Cinema History from the Cold War!

Lifeline of the Nation

Association of American Railroads
Federal Civil Defense Administration
Office of Civil and Defense Mobilization
1958

When America was thrust suddenly into the chaos of World War II, a total and rapid mobilization of resources was needed to prepare the county for the arduous years ahead.  The monumental task of shipping soldiers, supplies and raw materials across the United States fell primarily upon the railroads.  The Association of American Railroads, an industry organization comprised of the largest rail companies, worked with the government and military to prioritize war-related cargo.  To highlight their contributions, The Association of American Railroads teamed with Carl Dudley Productions to release Lifeline of the Nation in May of 1945.  Clearly a product of the War Years, the film shows smiling G.I.s aboard steaming locomotives, stationmasters stopping greedy industrialists from putting their own interests first, and rail workers who dream of an Allied victory.  After the War's conclusion, Carl Dudley would go on to write the pioneering documentary series This World of Ours.  In 1958, his company would reunite with the Association of American Railroads to produce this updated version of Lifeline of the Nation.  Sponsored, in part, by the Federal Civil Defense Administration, the film shows how America's railroads are preparing to meet the threat of an enemy atomic attack.

                   

Opening with contrasting shots of a verdant farm valley and scenes of booming industry, Lifeline of the Nation depicts the uneasy peace which has settled around the world.  While railroads have fully integrated themselves into a peacetime economy, they remain ever vigilant to the possibility of war.  According to Art Gilmore, the famed radio and television announcer who provides narration, the rail industry's commitment to duty and American security was proven during World War II when 90% of all military was moved by train.  This duty did not end with the War.  Instead, the film theorizes, the detonation of an atomic weapon over Hiroshima on August 6, 1945 made railroads all the more important to national defense.  By 1955, Gilmore explains, the invention of the Hydrogen Bomb, the jet aircraft, and the ballistic missile have erased the geographical protection the United States has always relied upon to isolate itself from foreign attack.  Choosing to meet this new reality head-on, The Association of American Railroads sent representatives to work with civil defense officials.  The result of this cooperation was a four stage action plan for rail companies to follow in the event of an atomic attack.  The first stage encourages local and regional railroads to have procedures in place upon the report of an air raid warning.  The second stage outlines how railroads will ship food and other badly needed supplies into stricken areas.  Once bombed cities have been stabilized, the third stage sees railroads mobilizing military cargo and soldiers to fight the war against the aggressor nation.  At the same time, the fourth and final stage ensures civilian transportation, particularly in area unaffected by the war, continues as normal and works towards rebuilding the nation.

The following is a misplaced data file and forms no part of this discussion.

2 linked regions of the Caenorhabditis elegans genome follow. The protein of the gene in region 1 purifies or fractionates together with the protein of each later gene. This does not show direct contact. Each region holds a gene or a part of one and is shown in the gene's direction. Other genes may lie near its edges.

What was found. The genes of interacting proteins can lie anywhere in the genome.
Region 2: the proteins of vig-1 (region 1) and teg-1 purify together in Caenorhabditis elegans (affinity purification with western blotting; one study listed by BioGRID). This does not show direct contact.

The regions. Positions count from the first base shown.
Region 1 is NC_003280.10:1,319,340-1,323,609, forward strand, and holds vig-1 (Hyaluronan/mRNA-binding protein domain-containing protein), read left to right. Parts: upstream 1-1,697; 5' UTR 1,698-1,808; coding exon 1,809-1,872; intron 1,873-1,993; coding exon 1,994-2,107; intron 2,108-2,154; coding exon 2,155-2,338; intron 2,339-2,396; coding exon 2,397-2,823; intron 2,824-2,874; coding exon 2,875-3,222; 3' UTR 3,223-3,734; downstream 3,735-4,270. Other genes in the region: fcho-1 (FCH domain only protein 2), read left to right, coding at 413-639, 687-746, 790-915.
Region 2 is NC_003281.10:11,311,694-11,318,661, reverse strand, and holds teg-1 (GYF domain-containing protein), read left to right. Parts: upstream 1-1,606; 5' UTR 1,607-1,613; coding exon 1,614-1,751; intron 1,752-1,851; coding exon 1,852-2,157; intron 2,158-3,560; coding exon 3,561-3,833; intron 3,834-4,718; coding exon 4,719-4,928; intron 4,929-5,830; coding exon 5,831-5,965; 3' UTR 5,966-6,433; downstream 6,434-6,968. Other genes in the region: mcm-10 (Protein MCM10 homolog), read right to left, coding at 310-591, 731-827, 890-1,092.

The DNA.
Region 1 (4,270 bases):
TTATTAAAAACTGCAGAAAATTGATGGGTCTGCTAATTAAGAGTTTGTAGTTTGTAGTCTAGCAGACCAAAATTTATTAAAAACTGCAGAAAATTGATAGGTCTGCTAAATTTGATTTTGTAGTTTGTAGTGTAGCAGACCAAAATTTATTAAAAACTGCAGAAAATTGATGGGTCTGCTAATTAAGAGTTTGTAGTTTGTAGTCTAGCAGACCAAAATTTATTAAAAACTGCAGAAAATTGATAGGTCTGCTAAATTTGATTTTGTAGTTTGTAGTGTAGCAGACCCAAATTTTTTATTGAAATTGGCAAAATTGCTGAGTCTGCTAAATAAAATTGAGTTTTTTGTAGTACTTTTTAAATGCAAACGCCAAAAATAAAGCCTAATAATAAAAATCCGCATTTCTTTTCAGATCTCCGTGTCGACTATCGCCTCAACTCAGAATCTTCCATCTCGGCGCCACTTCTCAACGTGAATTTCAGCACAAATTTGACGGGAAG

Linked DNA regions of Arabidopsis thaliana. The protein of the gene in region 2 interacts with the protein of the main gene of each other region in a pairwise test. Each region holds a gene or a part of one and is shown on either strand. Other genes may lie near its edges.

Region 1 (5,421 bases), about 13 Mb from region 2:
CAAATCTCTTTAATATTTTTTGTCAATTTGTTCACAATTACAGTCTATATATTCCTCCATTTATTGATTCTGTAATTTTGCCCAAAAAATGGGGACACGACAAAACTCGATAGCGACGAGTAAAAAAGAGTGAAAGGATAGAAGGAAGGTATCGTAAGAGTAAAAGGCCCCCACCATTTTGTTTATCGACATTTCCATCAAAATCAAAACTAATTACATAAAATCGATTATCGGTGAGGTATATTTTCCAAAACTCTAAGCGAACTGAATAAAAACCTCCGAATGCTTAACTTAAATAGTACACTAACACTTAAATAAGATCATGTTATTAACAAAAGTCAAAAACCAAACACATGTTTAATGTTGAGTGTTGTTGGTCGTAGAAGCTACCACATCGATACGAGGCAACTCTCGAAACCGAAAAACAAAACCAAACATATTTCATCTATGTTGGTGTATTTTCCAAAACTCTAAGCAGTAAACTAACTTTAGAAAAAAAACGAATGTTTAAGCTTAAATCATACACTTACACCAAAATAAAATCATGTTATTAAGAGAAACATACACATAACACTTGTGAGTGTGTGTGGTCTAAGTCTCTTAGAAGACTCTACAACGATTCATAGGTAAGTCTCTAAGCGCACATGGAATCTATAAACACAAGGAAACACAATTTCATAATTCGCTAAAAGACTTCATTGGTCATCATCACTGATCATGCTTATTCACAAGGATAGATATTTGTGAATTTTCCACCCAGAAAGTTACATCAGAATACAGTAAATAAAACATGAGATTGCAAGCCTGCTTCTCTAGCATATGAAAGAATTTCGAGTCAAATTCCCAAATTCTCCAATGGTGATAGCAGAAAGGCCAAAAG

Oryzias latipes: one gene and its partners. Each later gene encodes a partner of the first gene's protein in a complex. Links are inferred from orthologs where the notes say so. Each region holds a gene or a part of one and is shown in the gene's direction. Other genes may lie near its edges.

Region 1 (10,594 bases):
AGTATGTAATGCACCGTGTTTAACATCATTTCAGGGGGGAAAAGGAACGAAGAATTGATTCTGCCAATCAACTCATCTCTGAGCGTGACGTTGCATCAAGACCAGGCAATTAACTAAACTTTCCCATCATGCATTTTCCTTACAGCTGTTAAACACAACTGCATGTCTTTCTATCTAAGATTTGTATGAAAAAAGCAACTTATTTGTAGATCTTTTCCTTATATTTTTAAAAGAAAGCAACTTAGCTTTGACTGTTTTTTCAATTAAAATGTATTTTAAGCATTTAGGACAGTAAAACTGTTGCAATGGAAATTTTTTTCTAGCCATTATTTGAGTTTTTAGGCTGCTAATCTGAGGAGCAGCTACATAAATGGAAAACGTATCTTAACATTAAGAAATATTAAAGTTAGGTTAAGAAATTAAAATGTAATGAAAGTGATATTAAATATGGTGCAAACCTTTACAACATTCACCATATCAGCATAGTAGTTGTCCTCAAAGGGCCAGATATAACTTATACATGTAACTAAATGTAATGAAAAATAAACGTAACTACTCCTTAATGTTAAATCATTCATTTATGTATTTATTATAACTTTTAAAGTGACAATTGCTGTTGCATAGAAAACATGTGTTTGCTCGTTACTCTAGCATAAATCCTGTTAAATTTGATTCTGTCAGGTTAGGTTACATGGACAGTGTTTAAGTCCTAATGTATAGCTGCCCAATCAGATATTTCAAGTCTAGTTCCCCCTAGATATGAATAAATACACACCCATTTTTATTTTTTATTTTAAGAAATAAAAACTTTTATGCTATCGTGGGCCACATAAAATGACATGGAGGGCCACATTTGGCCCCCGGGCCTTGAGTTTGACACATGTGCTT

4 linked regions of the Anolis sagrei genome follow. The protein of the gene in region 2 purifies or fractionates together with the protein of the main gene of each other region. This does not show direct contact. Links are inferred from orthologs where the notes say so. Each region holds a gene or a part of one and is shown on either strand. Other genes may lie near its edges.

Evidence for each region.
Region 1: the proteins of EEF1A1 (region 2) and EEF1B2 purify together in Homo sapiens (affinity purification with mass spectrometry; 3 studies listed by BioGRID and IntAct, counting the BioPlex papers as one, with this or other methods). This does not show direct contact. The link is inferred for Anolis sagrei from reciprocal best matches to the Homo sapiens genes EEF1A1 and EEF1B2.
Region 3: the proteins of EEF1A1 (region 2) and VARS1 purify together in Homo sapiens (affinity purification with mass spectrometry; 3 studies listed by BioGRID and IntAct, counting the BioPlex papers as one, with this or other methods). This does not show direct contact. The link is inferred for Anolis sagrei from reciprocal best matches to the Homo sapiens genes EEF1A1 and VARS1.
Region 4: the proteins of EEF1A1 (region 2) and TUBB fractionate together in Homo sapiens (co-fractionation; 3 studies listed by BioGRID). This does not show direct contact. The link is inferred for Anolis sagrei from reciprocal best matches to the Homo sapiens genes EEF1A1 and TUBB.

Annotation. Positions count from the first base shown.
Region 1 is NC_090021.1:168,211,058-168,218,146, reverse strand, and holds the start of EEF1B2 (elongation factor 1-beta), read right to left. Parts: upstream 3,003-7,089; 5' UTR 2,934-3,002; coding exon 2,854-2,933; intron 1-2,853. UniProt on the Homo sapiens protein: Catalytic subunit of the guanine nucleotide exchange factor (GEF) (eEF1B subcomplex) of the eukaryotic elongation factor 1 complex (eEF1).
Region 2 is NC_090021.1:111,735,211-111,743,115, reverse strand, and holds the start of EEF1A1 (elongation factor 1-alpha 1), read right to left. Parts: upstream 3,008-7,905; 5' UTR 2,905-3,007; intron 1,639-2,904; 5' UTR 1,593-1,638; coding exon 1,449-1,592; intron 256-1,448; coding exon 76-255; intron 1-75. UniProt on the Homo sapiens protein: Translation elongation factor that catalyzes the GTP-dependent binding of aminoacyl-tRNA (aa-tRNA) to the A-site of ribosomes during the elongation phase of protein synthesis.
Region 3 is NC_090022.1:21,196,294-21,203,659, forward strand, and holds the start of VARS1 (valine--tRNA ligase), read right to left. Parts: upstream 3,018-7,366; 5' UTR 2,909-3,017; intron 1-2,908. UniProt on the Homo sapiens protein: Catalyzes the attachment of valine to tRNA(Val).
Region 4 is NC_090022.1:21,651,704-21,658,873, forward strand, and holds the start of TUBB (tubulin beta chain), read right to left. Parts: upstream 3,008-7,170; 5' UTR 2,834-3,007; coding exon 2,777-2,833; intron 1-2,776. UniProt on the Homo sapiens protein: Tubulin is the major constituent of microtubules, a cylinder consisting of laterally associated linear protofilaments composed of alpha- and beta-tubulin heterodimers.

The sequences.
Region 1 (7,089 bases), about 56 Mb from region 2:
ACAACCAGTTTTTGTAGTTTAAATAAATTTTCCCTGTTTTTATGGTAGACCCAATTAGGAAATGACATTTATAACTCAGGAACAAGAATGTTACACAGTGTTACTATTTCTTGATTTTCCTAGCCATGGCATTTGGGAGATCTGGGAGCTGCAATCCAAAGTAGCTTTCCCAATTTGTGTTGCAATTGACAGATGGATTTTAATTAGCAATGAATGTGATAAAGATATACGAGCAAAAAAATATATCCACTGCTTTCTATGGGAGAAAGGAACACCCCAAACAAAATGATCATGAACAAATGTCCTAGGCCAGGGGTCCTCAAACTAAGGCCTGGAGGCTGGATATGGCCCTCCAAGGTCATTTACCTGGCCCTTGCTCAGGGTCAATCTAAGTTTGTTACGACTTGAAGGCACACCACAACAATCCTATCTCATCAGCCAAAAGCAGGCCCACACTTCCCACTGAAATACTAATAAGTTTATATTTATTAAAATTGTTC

Although the film does describe these preparedness measures, it serves much more to highlight the technological advancements in the railroads industry, loosely tying each new feature to civil defense.  Art Gilmore relates how much better diesel engines fared under the stress of war than did other locomotives.  With most new American locomotives being manufactured as diesels, the can better withstand post-attack conditions.  Similarly, the freight cars they pull are designed to carry more weight.  A single car, for example, could carry 50,000 cans of food into a bombed city.  A train of standard length could carry 3.8 million cans to relieve homeless and refugees in need of food.  Specialized cars can also carry refrigerated items lie fresh meat or milk.  If a particular rail company is out of commission, the standard gauge size for tracks and cars ensure that any operating railroad can utilize their lines and help with civil defense duties.  Electric automation of many rail yard tasks not only means there is a vast and reliable communication network in place, but frees up rail crews for other duties.  Trained to work as independent units, the crews can help with rescue and construction operations.  Rail yards themselves make excellent storage depots for civil defense supplies.  Although it was The Federal Civil Defense Administration which helped organize these suggestions and which was ultimately credited on the introductory title card, it would be The Office of Civil and Defense Mobilization which ultimately released and promoted the film  In the summer of 1958, the F.C.D.A. merged with The Office of Defense Mobilization to create a hybrid agency which would eventually be named The Office of Civil and Defense Mobilization.  The O.C.D.M. would spend the final years of the decade declaring many civil defense films from the early 1950's obsolete because they did not address the problem of radioactive fallout.  Interestingly, Lifeline of the Nation addresses this issue in its closing moments.  While admitting that railroads will not be able to operate in areas heavily contaminated by fallout, the film argues that crews can quickly lay auxiliary tracks to keep traffic flowing around problematic regions.  Because Lifeline of the Nation was privately sponsored, it was not declared obsolete like many of its contemporary motion pictures, however, after 1960, it was not included in any government promotional catalogs.


References
1.
2.

3.
4.
5.